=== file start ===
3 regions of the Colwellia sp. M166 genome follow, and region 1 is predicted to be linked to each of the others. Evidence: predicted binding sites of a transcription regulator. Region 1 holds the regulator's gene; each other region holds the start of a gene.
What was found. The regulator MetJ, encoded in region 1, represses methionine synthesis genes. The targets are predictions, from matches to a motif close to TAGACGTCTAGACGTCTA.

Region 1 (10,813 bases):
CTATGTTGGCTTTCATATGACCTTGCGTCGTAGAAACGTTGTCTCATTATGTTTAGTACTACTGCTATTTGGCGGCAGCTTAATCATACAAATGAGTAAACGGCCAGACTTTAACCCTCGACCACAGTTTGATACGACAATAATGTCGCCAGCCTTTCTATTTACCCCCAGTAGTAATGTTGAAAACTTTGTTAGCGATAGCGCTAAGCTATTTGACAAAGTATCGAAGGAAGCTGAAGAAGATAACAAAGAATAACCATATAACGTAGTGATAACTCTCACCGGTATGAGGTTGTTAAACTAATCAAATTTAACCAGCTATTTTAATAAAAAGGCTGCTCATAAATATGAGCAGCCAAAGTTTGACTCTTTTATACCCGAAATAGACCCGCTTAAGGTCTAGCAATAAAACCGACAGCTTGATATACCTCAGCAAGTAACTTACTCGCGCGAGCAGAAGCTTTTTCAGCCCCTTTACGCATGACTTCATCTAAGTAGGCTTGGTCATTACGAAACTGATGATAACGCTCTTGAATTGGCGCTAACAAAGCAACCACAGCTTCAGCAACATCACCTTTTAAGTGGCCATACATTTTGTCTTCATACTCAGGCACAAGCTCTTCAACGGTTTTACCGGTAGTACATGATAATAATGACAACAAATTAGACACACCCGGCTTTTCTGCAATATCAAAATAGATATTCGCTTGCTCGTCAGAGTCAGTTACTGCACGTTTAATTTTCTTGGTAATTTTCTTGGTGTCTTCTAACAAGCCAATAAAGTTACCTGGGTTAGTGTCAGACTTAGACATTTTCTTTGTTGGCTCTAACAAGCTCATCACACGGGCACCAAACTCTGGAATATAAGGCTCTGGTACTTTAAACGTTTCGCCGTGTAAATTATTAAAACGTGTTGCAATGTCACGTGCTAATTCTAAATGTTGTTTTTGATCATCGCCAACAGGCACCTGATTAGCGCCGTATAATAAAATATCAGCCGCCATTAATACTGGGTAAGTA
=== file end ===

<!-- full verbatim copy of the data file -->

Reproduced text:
3 regions of the Colwellia sp. M166 genome follow, and region 1 is predicted to be linked to each of the others. Evidence: predicted binding sites of a transcription regulator. Region 1 holds the regulator's gene; each other region holds the start of a gene.
What was found. The regulator MetJ, encoded in region 1, represses methionine synthesis genes. The targets are predictions, from matches to a motif close to TAGACGTCTAGACGTCTA.

Region 1 (10,813 bases):
CTATGTTGGCTTTCATATGACCTTGCGTCGTAGAAACGTTGTCTCATTATGTTTAGTACTACTGCTATTTGGCGGCAGCTTAATCATACAAATGAGTAAACGGCCAGACTTTAACCCTCGACCACAGTTTGATACGACAATAATGTCGCCAGCCTTTCTATTTACCCCCAGTAGTAATGTTGAAAACTTTGTTAGCGATAGCGCTAAGCTATTTGACAAAGTATCGAAGGAAGCTGAAGAAGATAACAAAGAATAACCATATAACGTAGTGATAACTCTCACCGGTATGAGGTTGTTAAACTAATCAAATTTAACCAGCTATTTTAATAAAAAGGCTGCTCATAAATATGAGCAGCCAAAGTTTGACTCTTTTATACCCGAAATAGACCCGCTTAAGGTCTAGCAATAAAACCGACAGCTTGATATACCTCAGCAAGTAACTTACTCGCGCGAGCAGAAGCTTTTTCAGCCCCTTTACGCATGACTTCATCTAAGTAGGCTTGGTCATTACGAAACTGATGATAACGCTCTTGAATTGGCGCTAACAAAGCAACCACAGCTTCAGCAACATCACCTTTTAAGTGGCCATACATTTTGTCTTCATACTCAGGCACAAGCTCTTCAACGGTTTTACCGGTAGTACATGATAATAATGACAACAAATTAGACACACCCGGCTTTTCTGCAATATCAAAATAGATATTCGCTTGCTCGTCAGAGTCAGTTACTGCACGTTTAATTTTCTTGGTAATTTTCTTGGTGTCTTCTAACAAGCCAATAAAGTTACCTGGGTTAGTGTCAGACTTAGACATTTTCTTTGTTGGCTCTAACAAGCTCATCACACGGGCACCAAACTCTGGAATATAAGGCTCTGGTACTTTAAACGTTTCGCCGTGTAAATTATTAAAACGTGTTGCAATGTCACGTGCTAATTCTAAATGTTGTTTTTGATCATCGCCAACAGGCACCTGATTAGCGCCGTATAATAAAATATCAGCCGCCATTAATACTGGGTAAGTA